Heavy-air hot this late-afternoon Wednesday here in California’s Central Valley — we’re on a schedule now to greater and greater temperatures with days starting to average at least 90-degrees in the shade.
In the sun is a way-different story. Direct sunshine in a flat-anvil of a valley creates a scorching heat, nearly unbearable in high summer.
Outside, one dashes from shade to shade.
This post is another in the never-ending it seems set of climate-change-related stories — earlier I doomscrolled across a couple of variations to some coming bad, gosh-awful shit:
“The world is at boiling point – with extreme temp., escalating fuel & food prices, and war & conflict,” says SEI's @Perssonasa, calling for 'bold #science-based decision-making' to tackle planetary and inequality crises.
— SEI Climate (@SEIclimate) May 18, 2022
Despite the bad shit, a hint of optimism, though, unwarranted. Details via the Guardian this morning:
The research from the Stockholm Environment Institute (SEI) and the Council on Energy Environment and Water says the solutions to the interlinked planetary and inequality crisis exist, but calls for “bold science-based decision-making” to “completely rethink our way of living,”
“In many ways, the world is at boiling point — with extreme temperatures in south Asia, escalating fuel and food prices, and war and conflict,” said Asa Persson, research director at SEI. “In our report, we seek to connect the big picture of intertwined planetary and inequality crises with the promising momentum for change that we see in public awareness and key technologies, to shift from urgency to agency”
The report is published ahead of a UN meeting, Stockholm 50, which marks 50 years since the pivotal environment gathering in the Swedish capital in 1972.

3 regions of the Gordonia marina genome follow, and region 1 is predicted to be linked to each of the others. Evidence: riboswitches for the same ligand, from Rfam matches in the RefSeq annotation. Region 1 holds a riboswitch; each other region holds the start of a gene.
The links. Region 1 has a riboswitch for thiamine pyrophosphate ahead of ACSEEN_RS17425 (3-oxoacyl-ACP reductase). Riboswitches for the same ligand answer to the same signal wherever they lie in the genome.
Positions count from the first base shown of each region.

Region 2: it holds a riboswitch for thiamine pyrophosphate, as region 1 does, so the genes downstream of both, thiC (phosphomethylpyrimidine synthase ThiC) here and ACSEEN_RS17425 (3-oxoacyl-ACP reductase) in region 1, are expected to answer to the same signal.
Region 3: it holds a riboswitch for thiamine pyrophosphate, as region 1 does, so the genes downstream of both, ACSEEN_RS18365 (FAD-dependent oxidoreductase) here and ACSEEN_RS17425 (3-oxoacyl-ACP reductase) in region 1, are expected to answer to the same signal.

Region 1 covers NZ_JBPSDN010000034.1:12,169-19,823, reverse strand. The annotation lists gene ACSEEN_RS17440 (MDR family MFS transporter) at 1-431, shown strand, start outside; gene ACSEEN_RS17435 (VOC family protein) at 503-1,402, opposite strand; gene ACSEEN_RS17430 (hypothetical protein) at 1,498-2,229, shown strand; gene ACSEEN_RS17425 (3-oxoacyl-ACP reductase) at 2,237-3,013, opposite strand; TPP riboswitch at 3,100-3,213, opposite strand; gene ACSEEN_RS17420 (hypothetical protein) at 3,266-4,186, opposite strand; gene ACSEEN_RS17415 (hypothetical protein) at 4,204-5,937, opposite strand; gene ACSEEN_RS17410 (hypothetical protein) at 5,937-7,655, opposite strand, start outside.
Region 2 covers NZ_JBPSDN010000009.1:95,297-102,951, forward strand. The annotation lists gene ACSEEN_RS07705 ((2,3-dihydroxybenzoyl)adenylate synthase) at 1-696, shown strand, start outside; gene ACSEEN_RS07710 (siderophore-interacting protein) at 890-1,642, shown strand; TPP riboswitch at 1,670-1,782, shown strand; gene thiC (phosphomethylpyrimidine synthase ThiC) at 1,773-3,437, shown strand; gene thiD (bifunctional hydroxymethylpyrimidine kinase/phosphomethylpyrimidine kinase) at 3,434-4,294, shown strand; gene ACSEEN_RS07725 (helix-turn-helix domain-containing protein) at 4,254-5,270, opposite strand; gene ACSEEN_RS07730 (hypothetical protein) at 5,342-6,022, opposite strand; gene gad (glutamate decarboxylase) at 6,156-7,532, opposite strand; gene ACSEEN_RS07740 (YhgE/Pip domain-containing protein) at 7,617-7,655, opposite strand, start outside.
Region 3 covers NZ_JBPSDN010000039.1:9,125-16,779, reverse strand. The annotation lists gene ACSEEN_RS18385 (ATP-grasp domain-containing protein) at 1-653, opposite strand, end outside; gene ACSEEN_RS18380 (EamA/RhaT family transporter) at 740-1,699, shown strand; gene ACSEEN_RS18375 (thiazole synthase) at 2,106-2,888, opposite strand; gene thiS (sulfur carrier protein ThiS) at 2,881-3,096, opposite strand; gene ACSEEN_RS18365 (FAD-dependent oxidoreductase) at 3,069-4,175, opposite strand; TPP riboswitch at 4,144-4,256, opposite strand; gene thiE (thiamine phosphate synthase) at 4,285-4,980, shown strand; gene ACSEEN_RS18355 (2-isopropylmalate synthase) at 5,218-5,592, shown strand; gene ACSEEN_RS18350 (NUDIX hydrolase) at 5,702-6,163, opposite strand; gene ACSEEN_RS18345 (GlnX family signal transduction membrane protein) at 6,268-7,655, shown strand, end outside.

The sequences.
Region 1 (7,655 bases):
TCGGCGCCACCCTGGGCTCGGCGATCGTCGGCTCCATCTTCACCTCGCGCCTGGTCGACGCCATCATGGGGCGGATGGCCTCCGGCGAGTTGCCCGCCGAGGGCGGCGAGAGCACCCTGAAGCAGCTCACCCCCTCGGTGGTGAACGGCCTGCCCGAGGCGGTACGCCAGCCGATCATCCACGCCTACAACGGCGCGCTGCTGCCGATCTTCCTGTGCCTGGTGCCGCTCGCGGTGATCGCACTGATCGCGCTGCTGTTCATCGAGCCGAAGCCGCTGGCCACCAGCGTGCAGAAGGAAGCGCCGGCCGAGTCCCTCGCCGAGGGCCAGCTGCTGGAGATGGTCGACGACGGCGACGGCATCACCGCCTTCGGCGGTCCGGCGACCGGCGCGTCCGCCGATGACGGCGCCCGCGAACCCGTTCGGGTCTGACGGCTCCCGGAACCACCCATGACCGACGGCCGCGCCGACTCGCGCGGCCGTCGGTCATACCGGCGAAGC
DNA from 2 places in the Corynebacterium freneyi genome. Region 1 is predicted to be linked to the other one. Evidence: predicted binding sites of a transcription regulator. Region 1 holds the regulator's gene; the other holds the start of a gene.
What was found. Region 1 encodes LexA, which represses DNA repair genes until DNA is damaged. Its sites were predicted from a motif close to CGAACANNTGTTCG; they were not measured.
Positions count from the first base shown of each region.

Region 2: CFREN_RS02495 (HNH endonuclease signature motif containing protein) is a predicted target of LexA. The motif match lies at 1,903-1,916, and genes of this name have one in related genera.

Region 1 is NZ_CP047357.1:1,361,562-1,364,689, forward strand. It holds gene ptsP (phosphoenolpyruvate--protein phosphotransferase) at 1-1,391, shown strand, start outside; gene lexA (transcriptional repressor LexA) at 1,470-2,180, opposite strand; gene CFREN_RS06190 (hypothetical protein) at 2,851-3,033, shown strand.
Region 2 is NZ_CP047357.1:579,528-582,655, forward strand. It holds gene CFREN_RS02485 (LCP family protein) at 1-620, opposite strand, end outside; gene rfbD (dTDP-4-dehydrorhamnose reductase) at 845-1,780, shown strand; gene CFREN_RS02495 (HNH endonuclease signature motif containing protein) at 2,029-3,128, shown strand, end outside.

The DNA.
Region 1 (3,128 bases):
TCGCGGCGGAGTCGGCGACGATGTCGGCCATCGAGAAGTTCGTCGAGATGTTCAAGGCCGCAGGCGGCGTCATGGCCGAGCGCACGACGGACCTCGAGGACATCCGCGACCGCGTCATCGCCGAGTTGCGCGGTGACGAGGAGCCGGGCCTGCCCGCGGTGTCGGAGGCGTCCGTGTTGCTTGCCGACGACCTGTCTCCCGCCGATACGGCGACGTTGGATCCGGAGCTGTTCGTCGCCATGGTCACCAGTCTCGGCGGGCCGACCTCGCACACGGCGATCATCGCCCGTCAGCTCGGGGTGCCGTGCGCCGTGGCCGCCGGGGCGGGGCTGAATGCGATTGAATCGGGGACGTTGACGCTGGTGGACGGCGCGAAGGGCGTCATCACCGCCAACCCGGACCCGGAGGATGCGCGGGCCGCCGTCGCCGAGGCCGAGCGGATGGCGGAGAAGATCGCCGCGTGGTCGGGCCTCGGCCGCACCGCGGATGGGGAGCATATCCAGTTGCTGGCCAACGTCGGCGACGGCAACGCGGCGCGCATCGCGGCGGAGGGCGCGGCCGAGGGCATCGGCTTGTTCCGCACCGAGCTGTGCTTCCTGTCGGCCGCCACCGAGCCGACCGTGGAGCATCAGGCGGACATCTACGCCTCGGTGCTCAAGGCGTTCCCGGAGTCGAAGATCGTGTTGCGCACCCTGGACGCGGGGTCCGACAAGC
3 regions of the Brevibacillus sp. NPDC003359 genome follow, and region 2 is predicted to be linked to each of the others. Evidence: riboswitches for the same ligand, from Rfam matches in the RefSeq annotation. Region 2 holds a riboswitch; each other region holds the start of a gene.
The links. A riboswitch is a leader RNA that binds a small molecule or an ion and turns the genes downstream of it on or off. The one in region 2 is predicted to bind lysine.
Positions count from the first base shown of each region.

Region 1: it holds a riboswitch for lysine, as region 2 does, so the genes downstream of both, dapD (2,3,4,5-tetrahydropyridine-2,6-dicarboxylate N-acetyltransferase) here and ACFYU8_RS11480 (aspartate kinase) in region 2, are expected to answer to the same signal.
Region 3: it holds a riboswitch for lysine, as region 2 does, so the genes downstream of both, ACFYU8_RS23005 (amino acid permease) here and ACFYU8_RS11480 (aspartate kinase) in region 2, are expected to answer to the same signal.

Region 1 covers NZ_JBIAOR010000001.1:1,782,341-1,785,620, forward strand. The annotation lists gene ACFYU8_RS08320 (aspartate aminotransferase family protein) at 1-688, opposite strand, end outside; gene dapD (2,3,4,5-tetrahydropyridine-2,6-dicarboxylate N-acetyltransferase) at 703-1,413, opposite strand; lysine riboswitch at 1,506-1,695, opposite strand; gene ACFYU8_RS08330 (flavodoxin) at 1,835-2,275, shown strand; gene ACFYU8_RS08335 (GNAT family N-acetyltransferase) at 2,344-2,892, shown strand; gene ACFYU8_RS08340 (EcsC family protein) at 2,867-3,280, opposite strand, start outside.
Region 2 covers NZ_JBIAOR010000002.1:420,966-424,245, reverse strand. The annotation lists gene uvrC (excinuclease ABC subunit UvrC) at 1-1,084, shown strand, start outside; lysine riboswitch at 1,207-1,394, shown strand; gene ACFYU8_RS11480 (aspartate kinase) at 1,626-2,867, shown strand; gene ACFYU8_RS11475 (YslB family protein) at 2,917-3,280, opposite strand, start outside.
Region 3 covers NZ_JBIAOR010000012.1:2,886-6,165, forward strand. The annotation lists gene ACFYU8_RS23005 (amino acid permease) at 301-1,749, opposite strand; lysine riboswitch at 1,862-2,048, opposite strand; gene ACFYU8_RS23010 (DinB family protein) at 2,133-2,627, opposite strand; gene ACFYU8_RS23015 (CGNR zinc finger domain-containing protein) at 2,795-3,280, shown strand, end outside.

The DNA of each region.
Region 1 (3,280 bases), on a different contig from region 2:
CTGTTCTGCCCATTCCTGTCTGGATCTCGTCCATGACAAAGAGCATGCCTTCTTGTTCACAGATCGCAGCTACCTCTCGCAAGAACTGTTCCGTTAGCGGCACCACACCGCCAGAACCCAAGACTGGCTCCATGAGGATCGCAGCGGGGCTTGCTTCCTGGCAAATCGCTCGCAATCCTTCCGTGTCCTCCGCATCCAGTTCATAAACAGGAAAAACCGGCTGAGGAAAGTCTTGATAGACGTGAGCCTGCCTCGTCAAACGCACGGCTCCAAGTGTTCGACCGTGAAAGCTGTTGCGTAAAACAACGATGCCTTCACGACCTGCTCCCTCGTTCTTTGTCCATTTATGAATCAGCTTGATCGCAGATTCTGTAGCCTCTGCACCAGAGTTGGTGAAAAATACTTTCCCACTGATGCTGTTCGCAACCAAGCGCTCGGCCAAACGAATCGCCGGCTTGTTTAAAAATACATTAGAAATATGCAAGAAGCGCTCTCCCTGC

It argues that although all the ingredients for change exist – from growing public support for structural change to accelerating clean technology – there has been a stark lack of action.
“The ample opportunities for policymakers to take action and the growing momentum for change gives me hope,” said Nina Weitz, from SEI.
“We see how public opinion reflects the urgency and willingness to change lifestyles, how youth worldwide demand and exercise more agency to fight climate change, environmental degradation and inequity and that technological development and uptake is occurring faster than anticipated.”
Reality is another factor overriding all this shit. Although it’s true there is ‘ample opportunities’ right now to check climate change’s most significant impacts, the actual action is seemingly farfetched. There’s way-too much division in the world — the rise of right-wing crazies worldwide (including Republicans in the good-old-USA) will make it harder to unite on something they consider a hoax, or marginal, a threat to fossil fuel income.
Despite knowing the reality, climatologists try to hope for the best, probably let the rest of us.
Yesterday, in the context of nasty environmental news — according to the World Meteorological Organization (WMO), the four key climate change indicators — greenhouse gas concentrations, sea level rise, ocean heat and ocean acidification — set new records last year.
Actually, nothing new as these shit-warnings have been building for years:
The WMO State of the Global Climate in 2021 report confirmed that the past seven years have been the warmest seven years on record. 2021 was “only” one of the seven warmest because of a La Niña event at the start and end of the year.
This had a temporary cooling effect but did not reverse the overall trend of rising temperatures.
The average global temperature in 2021 was about 1.11 (± 0.13) °C above the pre-industrial level.
Criticizing “the dismal litany of humanity’s failure to tackle climate disruption,” United Nations Secretary-General António Guterres used the publication of the WMO flagship report to call for urgent action to grab the “low-hanging fruit” of transforming energy systems away from the “dead end” of fossil fuels to renewable energy.
Meanwhile, we wait.
And here we are once again…
(Illustration out front: Salvador Dali’s ‘Hell Canto 2: Giants,’ found here)